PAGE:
Do you ever get to the point where you do things on autopilot, without thinking?
That’s me and frugal life and I love it. I’ve been frugal for such a long time that the things I do seem totally normal to me.
What I often forget is that they are not always normal to other people and that catches me out sometimes.
Like when I mention that Mr2p (that’s the husband!) cuts my hair. Say what?! Yep he cuts my hair and has done for a long time.
Or when friends used to visit and see my washing line of plastic baggies hanging up. That’s a fun conversation to have!
I don’t consider these frugal living ideas to be extreme or extraordinary, merely sensible things to do to make the most of the money we have and reduce the impact we have on the environment around us.
I tend to shy away from conversations about my frugal lifestyle in real life just in case I get that look.
You know the look, the one where the person you are chatting to looks at you just a little bit differently and slightly taken back whilst trying not to.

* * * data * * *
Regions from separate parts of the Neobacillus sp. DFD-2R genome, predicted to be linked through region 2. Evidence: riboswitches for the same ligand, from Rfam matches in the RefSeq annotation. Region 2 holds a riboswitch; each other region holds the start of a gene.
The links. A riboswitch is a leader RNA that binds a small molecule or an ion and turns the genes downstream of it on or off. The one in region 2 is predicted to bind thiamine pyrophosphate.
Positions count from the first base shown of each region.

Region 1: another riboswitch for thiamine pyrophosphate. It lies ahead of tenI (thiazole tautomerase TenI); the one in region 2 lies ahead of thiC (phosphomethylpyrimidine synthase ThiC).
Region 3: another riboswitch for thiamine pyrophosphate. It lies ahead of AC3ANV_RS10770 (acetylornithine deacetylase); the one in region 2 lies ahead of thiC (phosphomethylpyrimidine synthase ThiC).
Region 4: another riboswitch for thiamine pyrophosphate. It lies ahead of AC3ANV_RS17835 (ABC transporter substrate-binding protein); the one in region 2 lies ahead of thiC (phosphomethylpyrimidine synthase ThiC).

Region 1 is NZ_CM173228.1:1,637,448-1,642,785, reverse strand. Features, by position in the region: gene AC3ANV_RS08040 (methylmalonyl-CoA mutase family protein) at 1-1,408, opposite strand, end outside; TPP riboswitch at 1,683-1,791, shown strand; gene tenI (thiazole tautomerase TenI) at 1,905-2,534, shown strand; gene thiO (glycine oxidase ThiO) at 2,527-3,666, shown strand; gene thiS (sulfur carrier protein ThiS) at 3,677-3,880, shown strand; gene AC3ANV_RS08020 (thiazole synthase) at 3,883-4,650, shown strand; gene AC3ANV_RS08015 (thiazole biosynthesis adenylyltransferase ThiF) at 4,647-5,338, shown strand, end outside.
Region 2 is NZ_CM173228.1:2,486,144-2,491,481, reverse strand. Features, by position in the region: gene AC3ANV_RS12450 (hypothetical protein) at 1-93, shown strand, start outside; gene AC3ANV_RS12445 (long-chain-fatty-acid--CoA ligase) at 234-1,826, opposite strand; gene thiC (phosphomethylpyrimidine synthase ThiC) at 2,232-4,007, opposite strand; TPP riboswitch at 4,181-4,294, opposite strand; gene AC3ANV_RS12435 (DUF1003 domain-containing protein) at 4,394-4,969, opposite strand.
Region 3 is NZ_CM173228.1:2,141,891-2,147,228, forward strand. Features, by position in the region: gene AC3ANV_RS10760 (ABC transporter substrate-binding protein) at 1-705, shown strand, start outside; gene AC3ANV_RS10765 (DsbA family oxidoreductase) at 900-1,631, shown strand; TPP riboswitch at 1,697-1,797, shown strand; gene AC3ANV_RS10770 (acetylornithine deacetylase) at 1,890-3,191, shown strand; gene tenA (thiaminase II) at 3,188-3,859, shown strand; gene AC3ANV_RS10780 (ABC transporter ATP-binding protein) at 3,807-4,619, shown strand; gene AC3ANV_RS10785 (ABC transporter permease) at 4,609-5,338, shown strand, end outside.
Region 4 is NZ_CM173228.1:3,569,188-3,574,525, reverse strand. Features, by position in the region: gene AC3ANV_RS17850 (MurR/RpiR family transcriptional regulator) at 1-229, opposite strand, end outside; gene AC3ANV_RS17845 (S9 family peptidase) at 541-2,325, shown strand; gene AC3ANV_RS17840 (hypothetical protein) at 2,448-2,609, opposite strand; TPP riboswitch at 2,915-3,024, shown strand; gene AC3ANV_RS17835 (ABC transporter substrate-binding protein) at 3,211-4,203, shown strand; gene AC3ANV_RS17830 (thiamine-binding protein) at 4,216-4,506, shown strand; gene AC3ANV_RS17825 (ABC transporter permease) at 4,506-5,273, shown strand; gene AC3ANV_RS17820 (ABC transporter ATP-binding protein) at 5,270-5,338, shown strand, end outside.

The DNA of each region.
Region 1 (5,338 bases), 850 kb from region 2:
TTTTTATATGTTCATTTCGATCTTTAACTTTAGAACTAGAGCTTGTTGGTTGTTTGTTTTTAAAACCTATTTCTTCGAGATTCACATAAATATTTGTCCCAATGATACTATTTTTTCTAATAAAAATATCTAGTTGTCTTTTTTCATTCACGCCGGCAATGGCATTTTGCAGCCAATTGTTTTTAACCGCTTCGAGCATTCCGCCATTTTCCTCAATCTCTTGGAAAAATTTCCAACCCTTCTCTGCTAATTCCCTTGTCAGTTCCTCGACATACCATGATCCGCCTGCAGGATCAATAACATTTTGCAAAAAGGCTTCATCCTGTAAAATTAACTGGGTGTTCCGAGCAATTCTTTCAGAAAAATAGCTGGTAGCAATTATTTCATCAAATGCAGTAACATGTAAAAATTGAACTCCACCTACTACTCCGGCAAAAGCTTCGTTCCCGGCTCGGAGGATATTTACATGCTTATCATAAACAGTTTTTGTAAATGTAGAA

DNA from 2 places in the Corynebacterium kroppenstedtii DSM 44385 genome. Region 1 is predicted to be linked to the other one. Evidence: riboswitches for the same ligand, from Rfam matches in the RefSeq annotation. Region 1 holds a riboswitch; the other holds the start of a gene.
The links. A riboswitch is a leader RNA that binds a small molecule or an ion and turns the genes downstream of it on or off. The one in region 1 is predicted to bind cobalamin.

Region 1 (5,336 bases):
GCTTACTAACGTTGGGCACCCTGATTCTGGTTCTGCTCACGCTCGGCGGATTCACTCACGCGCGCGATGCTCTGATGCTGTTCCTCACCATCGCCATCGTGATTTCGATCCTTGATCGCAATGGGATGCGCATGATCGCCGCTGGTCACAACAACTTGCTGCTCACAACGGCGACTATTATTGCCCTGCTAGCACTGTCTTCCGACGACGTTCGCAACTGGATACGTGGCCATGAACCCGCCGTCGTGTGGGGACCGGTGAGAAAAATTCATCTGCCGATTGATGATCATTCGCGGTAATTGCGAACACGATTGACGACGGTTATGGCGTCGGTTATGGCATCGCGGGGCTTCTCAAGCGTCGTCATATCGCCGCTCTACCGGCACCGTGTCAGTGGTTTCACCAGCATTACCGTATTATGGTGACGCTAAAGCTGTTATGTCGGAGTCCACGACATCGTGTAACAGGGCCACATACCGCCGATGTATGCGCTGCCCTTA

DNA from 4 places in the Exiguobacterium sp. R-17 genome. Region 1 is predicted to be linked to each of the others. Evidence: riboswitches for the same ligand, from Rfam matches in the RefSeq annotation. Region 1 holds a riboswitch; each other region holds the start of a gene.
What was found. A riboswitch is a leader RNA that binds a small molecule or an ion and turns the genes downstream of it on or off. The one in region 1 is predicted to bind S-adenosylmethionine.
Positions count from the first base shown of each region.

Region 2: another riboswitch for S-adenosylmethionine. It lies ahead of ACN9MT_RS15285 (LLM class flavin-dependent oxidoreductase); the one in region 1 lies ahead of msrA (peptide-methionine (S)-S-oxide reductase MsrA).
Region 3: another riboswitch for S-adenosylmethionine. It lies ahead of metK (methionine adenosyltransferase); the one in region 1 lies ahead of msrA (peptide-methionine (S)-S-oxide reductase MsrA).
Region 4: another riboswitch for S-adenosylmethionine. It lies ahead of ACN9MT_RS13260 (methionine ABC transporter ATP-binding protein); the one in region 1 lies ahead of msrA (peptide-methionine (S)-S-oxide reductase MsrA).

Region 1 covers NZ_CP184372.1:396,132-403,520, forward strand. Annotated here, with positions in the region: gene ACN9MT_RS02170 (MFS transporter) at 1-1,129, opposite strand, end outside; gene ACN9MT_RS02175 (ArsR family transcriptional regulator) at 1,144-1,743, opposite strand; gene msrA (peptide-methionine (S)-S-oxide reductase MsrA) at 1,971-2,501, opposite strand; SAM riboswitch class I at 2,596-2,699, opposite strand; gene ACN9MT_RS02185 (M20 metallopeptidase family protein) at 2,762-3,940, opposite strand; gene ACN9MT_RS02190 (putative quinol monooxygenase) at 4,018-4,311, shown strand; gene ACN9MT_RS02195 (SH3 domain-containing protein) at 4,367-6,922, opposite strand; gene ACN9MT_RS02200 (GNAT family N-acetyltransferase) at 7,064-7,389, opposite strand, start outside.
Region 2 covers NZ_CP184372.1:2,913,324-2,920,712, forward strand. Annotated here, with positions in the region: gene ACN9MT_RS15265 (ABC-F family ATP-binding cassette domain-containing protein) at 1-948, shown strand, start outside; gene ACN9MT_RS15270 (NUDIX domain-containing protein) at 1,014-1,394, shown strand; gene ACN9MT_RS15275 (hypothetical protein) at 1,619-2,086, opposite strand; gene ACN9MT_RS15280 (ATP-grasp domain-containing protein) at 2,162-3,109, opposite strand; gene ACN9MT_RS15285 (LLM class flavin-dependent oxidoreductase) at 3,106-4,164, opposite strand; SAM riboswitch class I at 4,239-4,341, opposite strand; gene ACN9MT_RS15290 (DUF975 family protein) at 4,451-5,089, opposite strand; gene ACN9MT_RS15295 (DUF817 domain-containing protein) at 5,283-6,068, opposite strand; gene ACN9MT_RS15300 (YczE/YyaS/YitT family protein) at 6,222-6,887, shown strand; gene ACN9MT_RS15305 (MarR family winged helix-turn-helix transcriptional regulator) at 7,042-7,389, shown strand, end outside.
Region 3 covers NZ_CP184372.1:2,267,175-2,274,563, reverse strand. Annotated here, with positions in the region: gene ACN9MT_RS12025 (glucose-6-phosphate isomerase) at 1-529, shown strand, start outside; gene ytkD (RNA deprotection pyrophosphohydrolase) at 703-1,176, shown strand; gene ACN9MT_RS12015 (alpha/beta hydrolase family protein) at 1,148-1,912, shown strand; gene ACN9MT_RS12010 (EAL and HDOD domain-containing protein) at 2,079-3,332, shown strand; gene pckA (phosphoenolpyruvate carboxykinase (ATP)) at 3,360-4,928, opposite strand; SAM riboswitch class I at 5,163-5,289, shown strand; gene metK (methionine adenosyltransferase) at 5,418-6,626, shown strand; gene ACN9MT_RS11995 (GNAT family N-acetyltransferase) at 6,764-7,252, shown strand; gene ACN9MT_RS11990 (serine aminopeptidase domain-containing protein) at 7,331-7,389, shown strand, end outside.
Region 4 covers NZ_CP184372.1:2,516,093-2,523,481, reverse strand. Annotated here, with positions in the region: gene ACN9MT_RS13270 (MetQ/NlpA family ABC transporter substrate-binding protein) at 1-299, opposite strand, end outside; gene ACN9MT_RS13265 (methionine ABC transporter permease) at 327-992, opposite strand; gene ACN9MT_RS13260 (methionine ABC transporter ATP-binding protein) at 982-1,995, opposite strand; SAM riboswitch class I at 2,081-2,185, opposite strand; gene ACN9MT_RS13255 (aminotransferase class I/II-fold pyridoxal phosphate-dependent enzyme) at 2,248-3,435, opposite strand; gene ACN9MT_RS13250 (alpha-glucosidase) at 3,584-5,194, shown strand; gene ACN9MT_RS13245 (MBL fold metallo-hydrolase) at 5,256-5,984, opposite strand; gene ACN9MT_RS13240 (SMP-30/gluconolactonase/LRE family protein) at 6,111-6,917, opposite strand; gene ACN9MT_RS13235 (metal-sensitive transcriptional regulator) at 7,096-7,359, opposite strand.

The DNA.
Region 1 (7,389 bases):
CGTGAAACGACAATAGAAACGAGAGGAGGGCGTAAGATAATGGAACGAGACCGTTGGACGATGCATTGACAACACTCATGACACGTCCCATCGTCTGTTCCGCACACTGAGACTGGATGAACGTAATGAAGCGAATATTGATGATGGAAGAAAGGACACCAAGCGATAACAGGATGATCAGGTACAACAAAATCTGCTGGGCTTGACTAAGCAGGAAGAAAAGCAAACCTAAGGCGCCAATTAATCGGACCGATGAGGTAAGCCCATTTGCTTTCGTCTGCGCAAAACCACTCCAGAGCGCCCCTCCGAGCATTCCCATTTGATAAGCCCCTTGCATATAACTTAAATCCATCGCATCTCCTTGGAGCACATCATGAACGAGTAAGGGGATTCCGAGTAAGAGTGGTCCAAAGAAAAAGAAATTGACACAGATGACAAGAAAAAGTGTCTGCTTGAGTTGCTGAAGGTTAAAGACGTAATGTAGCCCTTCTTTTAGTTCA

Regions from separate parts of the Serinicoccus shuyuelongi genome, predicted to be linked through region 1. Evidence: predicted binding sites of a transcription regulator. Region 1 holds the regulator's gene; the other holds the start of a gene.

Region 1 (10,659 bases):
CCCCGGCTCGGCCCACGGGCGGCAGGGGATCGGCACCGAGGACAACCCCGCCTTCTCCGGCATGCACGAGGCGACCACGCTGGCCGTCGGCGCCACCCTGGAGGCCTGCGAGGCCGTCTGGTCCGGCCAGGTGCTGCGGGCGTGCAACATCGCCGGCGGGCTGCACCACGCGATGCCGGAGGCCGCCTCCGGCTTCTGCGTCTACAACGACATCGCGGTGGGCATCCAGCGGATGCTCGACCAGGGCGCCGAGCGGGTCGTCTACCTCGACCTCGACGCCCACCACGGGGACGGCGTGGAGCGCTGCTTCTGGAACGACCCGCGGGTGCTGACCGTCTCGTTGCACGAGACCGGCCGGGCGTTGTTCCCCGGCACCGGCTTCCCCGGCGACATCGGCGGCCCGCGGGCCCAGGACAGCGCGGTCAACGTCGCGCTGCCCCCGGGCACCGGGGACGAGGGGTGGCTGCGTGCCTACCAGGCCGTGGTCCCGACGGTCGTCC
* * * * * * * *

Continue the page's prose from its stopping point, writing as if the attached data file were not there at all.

If I am feeling naughty though I might delve further and tell them about some of the extreme frugality tips I know but usually I don’t, taking pity on their sensitive nature!
But here on my frugal living blog I am happy to share everything because that’s why we are both here isn’t it? To talk about living a frugal life and enjoying it.
If you want to start being more thrifty and saving money what are the top 10 best frugal living tips you could take on that will give your frugal life a jump start?
What Does The Frugal Lifestyle Mean To You?
Wikipedia explains frugal as thus:
Frugality is the quality of being frugal, sparing, thrifty, prudent or economical in the consumption of consumable resources such as food, time or money, and avoiding waste, lavishness or extravagance.
To me the frugal lifestyle simply means being smart with your money. Ensuring your money has purpose and is not wasted on things you do not need only want (temporarily).
Your frugal life is about making the right spending decisions for you so you can afford the things you want and be happy about the things you don’t have.
Come and follow me on Pinterest for more money saving hints and frugal tips!
My Top 10 Ideas For The Best Frugal Life